A successful single can do wonders for an artist. Of course, it can earn them a ton of money. It can also either reinforce, or help them to change, their reputation in the eyes of their fans. A great ‘advance single’ will make fans clamor for an upcoming album, and a killer second or third single pulled from an album that’s dropping down the charts can catapult it back up again. The solo Beatles released some great singles. But, in the eyes (or ears) of Fab 4 Free 4 All, the solo Beatles also missed a few that, in our humble opinions, might have been hits that could have ‘helped’. In this episode, the guys discuss their choices of the ‘singles that should have been’.
With a highly successful tour of Australia under their collective belts, Paul McCartney and the current incarnation of his band Wings (finally solidified in early 1975) began work on the follow-up to ‘Venus and Mars’. In an effort to quiet critics, and to present Wings as unified and ‘democratic’, Paul gave his fellow band members opportunities to shine by sharing lead vocal duties and songwriting credits. The experiment could have easily backfired (resulting in a travesty similar to Creedence Clearwater Revival’s ‘Mardi Gras'!), but ‘Wings at the Speed of Sound’ turned out to be a gratifying and enjoyable musical statement. The 1976 release yielded two hit singles and a ton of much-needed FM radio exposure, and it added a number of songs that would translate beautifully to the stage as McCartney began his incredible trip with ‘Wings Over America’. In this episode the guys analyze and review this ‘new phase’ Wings album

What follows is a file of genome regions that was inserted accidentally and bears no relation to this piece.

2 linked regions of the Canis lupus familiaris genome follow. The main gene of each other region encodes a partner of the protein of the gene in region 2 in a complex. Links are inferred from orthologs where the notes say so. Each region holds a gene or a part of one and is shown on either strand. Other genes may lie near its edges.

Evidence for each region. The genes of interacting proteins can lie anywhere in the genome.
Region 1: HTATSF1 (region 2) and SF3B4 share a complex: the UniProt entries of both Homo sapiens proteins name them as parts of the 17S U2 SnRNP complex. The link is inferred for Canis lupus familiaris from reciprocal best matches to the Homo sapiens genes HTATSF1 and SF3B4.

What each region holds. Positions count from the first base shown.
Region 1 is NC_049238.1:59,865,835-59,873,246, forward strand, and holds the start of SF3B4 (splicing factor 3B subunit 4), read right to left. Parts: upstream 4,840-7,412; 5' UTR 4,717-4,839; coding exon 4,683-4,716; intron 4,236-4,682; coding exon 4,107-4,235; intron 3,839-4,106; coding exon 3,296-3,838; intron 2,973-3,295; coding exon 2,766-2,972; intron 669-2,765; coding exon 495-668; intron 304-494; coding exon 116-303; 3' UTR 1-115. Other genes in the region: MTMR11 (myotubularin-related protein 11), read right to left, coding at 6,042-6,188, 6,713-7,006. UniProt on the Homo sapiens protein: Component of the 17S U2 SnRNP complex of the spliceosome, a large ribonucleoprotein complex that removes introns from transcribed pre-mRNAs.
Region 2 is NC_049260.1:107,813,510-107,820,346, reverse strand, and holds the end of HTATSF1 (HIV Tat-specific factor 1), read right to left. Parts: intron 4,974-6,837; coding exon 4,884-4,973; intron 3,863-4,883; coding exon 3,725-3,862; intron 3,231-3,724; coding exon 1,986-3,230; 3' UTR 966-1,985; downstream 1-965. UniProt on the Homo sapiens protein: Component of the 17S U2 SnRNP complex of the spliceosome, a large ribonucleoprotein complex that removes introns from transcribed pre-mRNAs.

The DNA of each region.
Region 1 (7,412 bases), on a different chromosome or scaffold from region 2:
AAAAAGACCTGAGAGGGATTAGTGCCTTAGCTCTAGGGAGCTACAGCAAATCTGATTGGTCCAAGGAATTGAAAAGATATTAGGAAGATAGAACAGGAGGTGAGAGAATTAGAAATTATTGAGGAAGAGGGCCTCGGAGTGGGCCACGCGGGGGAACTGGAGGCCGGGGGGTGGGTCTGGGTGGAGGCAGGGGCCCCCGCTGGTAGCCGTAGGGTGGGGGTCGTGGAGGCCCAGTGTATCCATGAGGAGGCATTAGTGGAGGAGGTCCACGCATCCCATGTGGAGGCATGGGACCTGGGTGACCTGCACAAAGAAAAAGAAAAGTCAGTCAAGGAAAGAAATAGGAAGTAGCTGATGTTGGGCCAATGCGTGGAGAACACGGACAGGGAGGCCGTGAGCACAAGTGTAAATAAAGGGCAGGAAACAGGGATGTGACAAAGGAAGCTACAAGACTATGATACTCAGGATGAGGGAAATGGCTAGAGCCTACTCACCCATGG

Even though ‘Band on the Run’ was credited to Paul McCartney and Wings, the version of the band that recorded the album in Lagos, Nigeria was missing a full time drummer and a lead guitarist. In 1974 Paul McCartney would rebuild Wings, make a film, and record tracks with two different drummers. The most ambitious resulting project would be the album ‘Venus and Mars’, which continued Wings' string of success. The songs on the album would also provide the foundation for the set list of Wings’ future world tour. In this episode the guys analyze and review the 2014 expanded archive release of ‘Venus and Mars’.
A close, supportive family can be the biggest influence in a young person’s life. George Harrison grew up in a house full of love, surrounded by progressive, thoughtful parents and siblings with a unique take on spirituality. By the time he was a teen, his older sister Louise had married and moved to the States. Louise became a huge supporter of her kid brother’s musical endeavors, and was the first ‘Beatle booster’ in the U.S. George’s trip to his sister’s Benton, Illinois home in 1963 marked the first visit to the U.S. by any of the Beatles. In this delightful ‘live’ episode, Louise Harrison shares warm memories of her brother and their family with the Fab 4 Free 4 All, and talks about her new book, ‘My Kid Brother’s Band a.k.a. The Beatles.’